3) The nominees for best Visual Effects are announced by the male cast of The Avengers (a movie, of course, heavily dependent on VFX and CG characters), who condescend their way through an awkward comedy bit about giving the artists their “due respect”. No respect was given. Was that the joke?
4) Life of Pi, a gorgeous movie featuring a CG tiger as a main character, among other effects marvels, wins the Best Visual Effects Oscar. The producers of the award show let Bill Westenhofer speak for about 30 seconds about his accomplishment before starting the Jaws theme to get him offstage. In a case of unfortunate timing, they cut his mic right as he starts to mention the financial strife Rhythm & Hues (the studio that just went bankrupt, remember?) has suffered in creating this award-winning spectacle.
5) Ang Lee wins Best Director for Life of Pi. He sees fit to thank the “movie gods”, his live actors, and the guys who built a pool for him on a sound stage, but doesn’t mention the magicians at Rhythm & Hues who took the raw footage of a stuffed doll on a toy-boat in a pool and spun it into a photo-real, sympathetic CG tiger in a vast ocean.
The series of events was too much for already-incensed VFX artists all over the blogosphere. The anger erupted in pithy tweets from long-suffering VFX legends and the facebook protest. I feel as though something snapped in me too. Our entire craft was shoved off into a corner and told to keep quiet while the actors and directors hogged all the artistic glory and the movie studios reaped all the financial benefits.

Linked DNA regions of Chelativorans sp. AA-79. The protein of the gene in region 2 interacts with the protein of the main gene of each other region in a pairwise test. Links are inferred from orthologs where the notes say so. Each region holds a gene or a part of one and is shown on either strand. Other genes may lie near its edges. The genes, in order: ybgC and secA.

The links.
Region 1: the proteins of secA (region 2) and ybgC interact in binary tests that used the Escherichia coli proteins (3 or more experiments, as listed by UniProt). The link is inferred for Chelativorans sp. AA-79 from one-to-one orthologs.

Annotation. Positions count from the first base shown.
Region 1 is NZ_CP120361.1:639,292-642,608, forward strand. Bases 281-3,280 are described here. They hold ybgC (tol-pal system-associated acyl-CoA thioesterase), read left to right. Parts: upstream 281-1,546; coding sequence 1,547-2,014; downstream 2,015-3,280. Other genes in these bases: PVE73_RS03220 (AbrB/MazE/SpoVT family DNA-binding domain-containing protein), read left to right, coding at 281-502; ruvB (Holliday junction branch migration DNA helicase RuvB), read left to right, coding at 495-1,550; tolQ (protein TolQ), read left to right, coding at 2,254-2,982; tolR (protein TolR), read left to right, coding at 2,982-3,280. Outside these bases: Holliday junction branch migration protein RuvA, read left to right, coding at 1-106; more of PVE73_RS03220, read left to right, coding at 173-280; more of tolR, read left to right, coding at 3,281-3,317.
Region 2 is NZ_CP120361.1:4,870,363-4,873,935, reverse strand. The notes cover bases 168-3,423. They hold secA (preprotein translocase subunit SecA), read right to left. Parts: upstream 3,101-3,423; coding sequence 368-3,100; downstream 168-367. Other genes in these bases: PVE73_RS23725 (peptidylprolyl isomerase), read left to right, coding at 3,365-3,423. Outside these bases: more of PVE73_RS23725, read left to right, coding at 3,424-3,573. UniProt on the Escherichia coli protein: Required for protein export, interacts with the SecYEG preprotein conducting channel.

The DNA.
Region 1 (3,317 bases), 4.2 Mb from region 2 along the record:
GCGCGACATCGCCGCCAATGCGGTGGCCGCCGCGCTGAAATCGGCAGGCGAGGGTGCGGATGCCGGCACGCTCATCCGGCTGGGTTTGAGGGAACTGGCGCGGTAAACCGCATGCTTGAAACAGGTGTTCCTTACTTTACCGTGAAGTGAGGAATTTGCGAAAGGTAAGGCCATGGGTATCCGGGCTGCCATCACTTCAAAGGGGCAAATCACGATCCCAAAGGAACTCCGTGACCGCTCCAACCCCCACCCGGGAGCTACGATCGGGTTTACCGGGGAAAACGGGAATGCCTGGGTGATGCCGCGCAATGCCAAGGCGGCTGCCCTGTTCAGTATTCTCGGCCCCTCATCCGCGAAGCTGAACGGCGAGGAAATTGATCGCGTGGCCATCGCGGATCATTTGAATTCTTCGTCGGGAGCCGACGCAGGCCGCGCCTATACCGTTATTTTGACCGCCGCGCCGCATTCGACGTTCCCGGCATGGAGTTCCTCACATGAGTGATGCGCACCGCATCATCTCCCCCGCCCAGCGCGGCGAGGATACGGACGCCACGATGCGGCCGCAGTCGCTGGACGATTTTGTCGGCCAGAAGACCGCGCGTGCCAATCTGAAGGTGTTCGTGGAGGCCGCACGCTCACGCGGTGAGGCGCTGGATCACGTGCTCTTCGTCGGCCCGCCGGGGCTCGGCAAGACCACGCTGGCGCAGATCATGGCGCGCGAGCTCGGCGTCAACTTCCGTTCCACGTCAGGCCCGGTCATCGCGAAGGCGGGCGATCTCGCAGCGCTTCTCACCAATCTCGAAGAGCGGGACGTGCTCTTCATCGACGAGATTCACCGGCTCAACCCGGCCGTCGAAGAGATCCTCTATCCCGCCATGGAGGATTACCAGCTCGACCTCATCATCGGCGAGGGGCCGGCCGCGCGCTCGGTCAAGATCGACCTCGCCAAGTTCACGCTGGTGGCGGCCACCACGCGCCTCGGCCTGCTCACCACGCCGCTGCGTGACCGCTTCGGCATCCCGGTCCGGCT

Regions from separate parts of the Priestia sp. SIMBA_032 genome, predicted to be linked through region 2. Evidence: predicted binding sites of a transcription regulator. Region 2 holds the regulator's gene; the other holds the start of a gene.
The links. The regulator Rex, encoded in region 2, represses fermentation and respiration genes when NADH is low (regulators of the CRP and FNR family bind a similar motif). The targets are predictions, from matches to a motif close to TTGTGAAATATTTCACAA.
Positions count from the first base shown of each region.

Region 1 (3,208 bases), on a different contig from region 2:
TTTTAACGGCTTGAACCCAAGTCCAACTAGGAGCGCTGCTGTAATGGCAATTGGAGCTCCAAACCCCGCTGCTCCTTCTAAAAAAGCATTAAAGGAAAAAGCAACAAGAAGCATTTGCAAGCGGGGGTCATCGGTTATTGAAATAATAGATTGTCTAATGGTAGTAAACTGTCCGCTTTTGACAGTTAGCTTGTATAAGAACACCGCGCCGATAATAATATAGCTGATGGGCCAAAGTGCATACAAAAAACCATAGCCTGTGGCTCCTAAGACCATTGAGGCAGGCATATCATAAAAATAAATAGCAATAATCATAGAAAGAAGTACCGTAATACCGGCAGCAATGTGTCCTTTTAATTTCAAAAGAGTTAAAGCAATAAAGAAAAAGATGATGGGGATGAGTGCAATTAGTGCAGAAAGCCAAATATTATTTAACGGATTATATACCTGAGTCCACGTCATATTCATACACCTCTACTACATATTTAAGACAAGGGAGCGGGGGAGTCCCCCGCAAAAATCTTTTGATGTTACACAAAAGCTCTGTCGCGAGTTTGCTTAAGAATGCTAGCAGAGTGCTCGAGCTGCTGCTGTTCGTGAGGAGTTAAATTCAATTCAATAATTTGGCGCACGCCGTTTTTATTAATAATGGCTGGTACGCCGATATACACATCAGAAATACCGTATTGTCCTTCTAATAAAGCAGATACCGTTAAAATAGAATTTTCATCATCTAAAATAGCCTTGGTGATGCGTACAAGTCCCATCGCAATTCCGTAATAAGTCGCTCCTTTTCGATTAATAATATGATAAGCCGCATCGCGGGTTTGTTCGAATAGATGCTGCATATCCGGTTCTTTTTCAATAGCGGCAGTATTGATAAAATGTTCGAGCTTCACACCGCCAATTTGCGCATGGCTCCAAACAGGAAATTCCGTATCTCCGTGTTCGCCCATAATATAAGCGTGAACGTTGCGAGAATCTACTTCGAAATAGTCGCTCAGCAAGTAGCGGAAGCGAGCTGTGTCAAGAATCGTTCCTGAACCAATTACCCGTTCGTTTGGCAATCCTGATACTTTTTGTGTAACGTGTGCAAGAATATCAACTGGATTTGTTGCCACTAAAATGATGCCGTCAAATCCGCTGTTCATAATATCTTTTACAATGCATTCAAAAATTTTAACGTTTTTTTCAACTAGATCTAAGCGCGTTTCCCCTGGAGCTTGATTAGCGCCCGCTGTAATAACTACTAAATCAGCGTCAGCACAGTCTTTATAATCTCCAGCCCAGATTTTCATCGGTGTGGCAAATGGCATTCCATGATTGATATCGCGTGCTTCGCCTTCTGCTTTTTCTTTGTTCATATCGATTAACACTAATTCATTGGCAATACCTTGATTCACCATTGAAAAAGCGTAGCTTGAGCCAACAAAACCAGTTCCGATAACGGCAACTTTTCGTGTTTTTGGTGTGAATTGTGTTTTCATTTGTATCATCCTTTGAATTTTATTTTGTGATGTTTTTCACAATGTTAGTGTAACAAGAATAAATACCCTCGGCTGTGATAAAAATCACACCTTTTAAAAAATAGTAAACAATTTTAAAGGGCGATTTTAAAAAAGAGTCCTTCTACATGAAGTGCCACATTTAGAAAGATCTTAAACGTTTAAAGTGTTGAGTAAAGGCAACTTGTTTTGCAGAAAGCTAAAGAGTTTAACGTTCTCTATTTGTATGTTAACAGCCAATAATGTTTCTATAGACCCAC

Now that we’ve had this airing of grievances, the talk is turning to solutions. Studios should quit making ruinous concessions in order to underbid other studios. State governments should quit giving subsidies to effects work, forcing studios (and their unfortunate employees) to pick up and move in an attempt to gain an edge in the bidding war. Studios should not be allowed to use free student labor. Studios should not use cheap Indian, Korean, and Chinese labor. VFX artists should finally unionize.
The industry need not be a cut-throat, runaway arms race to the absolute bottom of the market. Red in tooth and claw may be the natural, free-market order of things; but there is no law of the universe that says we have to accept the natural order. We control the environment that evolved these blights. If a governing body can agree on rules of economic engagement among studios and a VFX union can enforce the rules of employment among artists, it would be a better place for us all. The studios would not have to choose between stagnation and bankruptcy. The artists would not have to choose between working the job they were born to do or having a stable family life with health insurance.
A union would be nice. But I also feel like a philosophical change among the artists is necessary. Here I will speak just about my own corner of the industry: animation. If you want to be treated like an artist you need to start acting like an artist. Respect your work enough to ask for a fair recompense. If the recompense is not forthcoming, you don’t work those extra hours and weekends. Go home and enjoy your life. Or go home and do more work, but do it for yourself. Animators are actors, every bit as responsible for the creation of a convincing performance as the live cast of The Avengers. Every bit as deserving of the title “artist.” Don’t let anyone treat you like a button pusher. Don’t work on shitty projects. If the new Chipmunks movie looks like a turd, ask to see a script before you commit 2 years of your life to polishing it, and turn it down if you don’t like it. That’s what an artist would do.
I still believe we are extremely lucky to make money doing what we love. I just wish we didn’t have to feel like suckers for loving it. After today, I hope we don’t go back to silently wishing.
Adam and Dog by Minkyu Lee, 2011
Just gorgeous. So sensitively and sympathetically animated. Almost makes me want a dog :) This is an Oscar-nominated (2012) and Annie-winning (2011) short. I don’t know how long it will be up… see it!